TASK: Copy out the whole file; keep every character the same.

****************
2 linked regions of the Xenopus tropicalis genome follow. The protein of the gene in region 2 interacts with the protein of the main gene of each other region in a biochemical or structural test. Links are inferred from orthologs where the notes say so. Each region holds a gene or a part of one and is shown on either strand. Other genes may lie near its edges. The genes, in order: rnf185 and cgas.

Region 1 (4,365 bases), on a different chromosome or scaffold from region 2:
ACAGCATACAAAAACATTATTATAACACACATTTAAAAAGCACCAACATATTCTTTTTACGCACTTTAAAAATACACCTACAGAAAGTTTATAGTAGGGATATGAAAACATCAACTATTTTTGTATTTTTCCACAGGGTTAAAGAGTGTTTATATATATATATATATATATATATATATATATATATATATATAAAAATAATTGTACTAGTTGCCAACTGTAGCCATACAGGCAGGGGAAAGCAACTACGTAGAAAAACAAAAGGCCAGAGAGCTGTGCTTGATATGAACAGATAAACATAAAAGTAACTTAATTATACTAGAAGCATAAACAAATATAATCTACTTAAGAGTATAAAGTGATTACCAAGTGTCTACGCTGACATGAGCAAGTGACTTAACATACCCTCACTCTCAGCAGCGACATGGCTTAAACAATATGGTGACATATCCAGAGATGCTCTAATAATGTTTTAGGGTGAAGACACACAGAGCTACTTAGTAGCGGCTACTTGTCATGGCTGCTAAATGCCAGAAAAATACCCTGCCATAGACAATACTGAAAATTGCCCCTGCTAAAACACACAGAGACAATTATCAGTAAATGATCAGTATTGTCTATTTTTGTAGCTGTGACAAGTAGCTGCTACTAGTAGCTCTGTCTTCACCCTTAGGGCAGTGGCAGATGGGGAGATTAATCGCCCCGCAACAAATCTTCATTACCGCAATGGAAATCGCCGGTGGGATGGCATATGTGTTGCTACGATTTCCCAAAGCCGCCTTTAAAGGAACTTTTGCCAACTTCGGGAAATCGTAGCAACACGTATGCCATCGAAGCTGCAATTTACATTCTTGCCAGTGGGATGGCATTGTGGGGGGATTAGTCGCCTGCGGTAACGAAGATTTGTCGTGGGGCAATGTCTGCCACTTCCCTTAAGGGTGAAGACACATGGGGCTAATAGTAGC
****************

2 linked regions of the Xenopus tropicalis genome follow. The protein of the gene in region 2 interacts with the protein of the main gene of each other region in a biochemical or structural test. Links are inferred from orthologs where the notes say so. Each region holds a gene or a part of one and is shown on either strand. Other genes may lie near its edges. The genes, in order: rnf185 and cgas.

Region 1 (4,365 bases), on a different chromosome or scaffold from region 2:
ACAGCATACAAAAACATTATTATAACACACATTTAAAAAGCACCAACATATTCTTTTTACGCACTTTAAAAATACACCTACAGAAAGTTTATAGTAGGGATATGAAAACATCAACTATTTTTGTATTTTTCCACAGGGTTAAAGAGTGTTTATATATATATATATATATATATATATATATATATATATATATAAAAATAATTGTACTAGTTGCCAACTGTAGCCATACAGGCAGGGGAAAGCAACTACGTAGAAAAACAAAAGGCCAGAGAGCTGTGCTTGATATGAACAGATAAACATAAAAGTAACTTAATTATACTAGAAGCATAAACAAATATAATCTACTTAAGAGTATAAAGTGATTACCAAGTGTCTACGCTGACATGAGCAAGTGACTTAACATACCCTCACTCTCAGCAGCGACATGGCTTAAACAATATGGTGACATATCCAGAGATGCTCTAATAATGTTTTAGGGTGAAGACACACAGAGCTACTTAGTAGCGGCTACTTGTCATGGCTGCTAAATGCCAGAAAAATACCCTGCCATAGACAATACTGAAAATTGCCCCTGCTAAAACACACAGAGACAATTATCAGTAAATGATCAGTATTGTCTATTTTTGTAGCTGTGACAAGTAGCTGCTACTAGTAGCTCTGTCTTCACCCTTAGGGCAGTGGCAGATGGGGAGATTAATCGCCCCGCAACAAATCTTCATTACCGCAATGGAAATCGCCGGTGGGATGGCATATGTGTTGCTACGATTTCCCAAAGCCGCCTTTAAAGGAACTTTTGCCAACTTCGGGAAATCGTAGCAACACGTATGCCATCGAAGCTGCAATTTACATTCTTGCCAGTGGGATGGCATTGTGGGGGGATTAGTCGCCTGCGGTAACGAAGATTTGTCGTGGGGCAATGTCTGCCACTTCCCTTAAGGGTGAAGACACATGGGGCTAATAGTAGC